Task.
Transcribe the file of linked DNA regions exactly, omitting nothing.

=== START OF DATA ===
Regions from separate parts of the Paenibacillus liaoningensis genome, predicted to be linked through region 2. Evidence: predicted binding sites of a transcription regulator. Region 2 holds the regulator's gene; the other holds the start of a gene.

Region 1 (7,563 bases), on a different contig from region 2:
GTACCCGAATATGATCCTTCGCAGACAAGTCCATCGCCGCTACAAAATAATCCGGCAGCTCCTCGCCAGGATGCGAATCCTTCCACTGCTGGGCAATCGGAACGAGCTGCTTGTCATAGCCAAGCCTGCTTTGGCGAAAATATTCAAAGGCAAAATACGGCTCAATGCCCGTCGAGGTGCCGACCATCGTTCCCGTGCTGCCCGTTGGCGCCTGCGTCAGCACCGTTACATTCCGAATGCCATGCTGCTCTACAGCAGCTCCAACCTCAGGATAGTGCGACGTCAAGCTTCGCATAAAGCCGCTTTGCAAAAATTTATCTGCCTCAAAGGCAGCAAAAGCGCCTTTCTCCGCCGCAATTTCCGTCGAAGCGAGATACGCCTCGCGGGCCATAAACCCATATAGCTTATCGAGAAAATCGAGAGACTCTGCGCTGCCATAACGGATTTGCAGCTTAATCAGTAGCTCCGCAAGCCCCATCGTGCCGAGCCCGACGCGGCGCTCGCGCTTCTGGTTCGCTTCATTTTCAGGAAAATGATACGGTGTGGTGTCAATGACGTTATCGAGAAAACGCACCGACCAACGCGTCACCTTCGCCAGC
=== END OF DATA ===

Regions from separate parts of the Paenibacillus liaoningensis genome, predicted to be linked through region 2. Evidence: predicted binding sites of a transcription regulator. Region 2 holds the regulator's gene; the other holds the start of a gene.

Region 1 (7,563 bases), on a different contig from region 2:
GTACCCGAATATGATCCTTCGCAGACAAGTCCATCGCCGCTACAAAATAATCCGGCAGCTCCTCGCCAGGATGCGAATCCTTCCACTGCTGGGCAATCGGAACGAGCTGCTTGTCATAGCCAAGCCTGCTTTGGCGAAAATATTCAAAGGCAAAATACGGCTCAATGCCCGTCGAGGTGCCGACCATCGTTCCCGTGCTGCCCGTTGGCGCCTGCGTCAGCACCGTTACATTCCGAATGCCATGCTGCTCTACAGCAGCTCCAACCTCAGGATAGTGCGACGTCAAGCTTCGCATAAAGCCGCTTTGCAAAAATTTATCTGCCTCAAAGGCAGCAAAAGCGCCTTTCTCCGCCGCAATTTCCGTCGAAGCGAGATACGCCTCGCGGGCCATAAACCCATATAGCTTATCGAGAAAATCGAGAGACTCTGCGCTGCCATAACGGATTTGCAGCTTAATCAGTAGCTCCGCAAGCCCCATCGTGCCGAGCCCGACGCGGCGCTCGCGCTTCTGGTTCGCTTCATTTTCAGGAAAATGATACGGTGTGGTGTCAATGACGTTATCGAGAAAACGCACCGACCAACGCGTCACCTTCGCCAGC